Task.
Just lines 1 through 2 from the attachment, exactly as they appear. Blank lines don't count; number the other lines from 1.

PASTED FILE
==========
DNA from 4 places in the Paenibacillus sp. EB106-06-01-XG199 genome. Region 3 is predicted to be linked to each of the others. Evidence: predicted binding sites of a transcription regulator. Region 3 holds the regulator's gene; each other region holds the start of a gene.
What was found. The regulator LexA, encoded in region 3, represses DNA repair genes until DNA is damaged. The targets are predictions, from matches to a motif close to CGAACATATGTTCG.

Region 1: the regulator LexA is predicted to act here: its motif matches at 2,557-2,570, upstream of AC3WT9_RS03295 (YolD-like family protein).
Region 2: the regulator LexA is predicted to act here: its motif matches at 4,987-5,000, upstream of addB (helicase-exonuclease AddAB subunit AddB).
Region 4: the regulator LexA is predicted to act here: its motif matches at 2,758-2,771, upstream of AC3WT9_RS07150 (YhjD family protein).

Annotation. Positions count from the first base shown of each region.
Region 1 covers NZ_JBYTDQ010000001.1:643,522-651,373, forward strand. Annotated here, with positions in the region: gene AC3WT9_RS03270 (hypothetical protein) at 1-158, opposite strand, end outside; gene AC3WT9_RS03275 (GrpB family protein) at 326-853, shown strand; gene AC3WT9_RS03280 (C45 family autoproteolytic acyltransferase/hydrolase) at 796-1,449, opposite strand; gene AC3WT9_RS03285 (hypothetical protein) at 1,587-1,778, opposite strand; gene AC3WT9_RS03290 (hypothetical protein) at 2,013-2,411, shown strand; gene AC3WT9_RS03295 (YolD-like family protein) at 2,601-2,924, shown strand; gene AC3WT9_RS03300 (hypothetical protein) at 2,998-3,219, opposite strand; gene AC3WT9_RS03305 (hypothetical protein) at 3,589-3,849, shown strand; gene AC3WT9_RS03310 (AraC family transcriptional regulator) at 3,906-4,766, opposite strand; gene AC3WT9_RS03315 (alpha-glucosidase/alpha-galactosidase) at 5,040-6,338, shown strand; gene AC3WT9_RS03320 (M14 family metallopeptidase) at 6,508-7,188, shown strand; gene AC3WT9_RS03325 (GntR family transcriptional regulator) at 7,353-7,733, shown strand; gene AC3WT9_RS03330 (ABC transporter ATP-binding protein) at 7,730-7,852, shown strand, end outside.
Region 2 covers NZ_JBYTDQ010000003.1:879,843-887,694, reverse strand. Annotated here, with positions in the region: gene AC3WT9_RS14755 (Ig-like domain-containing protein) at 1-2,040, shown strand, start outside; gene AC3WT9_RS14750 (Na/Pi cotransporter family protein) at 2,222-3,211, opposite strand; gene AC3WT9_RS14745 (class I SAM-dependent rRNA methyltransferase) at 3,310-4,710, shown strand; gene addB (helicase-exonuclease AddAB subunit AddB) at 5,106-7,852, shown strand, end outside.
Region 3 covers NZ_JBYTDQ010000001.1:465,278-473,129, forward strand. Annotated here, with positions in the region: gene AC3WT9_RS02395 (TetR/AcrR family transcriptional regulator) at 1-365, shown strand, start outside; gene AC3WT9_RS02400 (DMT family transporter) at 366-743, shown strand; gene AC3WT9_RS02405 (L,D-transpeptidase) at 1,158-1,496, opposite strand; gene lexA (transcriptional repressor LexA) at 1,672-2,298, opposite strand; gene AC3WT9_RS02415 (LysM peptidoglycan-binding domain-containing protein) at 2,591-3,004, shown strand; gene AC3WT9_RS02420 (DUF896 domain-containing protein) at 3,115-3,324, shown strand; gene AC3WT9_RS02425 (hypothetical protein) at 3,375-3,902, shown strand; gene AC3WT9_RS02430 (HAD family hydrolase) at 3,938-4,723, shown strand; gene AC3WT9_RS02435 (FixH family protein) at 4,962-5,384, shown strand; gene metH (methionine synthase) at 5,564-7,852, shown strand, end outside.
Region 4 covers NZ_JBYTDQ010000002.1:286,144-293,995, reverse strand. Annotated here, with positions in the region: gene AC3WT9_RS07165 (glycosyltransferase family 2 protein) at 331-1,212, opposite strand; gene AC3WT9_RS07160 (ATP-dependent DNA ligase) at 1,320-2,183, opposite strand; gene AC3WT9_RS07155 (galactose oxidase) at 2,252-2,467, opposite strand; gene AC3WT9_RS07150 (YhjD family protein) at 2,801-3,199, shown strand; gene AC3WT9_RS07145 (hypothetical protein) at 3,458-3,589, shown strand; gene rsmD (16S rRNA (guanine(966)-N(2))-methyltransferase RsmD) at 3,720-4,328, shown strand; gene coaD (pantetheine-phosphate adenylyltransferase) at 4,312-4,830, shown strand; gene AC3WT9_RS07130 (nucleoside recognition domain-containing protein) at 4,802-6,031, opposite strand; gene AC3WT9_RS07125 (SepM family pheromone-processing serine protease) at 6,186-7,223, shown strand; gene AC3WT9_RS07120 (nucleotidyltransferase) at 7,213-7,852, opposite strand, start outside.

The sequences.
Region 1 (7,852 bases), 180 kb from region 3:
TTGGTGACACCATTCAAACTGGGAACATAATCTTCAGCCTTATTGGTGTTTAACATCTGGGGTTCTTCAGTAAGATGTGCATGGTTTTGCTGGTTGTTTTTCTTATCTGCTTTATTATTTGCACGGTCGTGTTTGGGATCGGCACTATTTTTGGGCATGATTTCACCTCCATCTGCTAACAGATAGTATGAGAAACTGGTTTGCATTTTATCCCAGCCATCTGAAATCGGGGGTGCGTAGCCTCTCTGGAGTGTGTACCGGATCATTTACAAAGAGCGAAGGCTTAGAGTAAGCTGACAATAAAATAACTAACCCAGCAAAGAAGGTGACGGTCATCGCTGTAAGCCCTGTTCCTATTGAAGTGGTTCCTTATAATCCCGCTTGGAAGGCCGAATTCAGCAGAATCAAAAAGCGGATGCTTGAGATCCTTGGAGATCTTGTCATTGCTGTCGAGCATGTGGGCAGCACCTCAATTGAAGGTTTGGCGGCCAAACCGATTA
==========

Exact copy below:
DNA from 4 places in the Paenibacillus sp. EB106-06-01-XG199 genome. Region 3 is predicted to be linked to each of the others. Evidence: predicted binding sites of a transcription regulator. Region 3 holds the regulator's gene; each other region holds the start of a gene.
What was found. The regulator LexA, encoded in region 3, represses DNA repair genes until DNA is damaged. The targets are predictions, from matches to a motif close to CGAACATATGTTCG.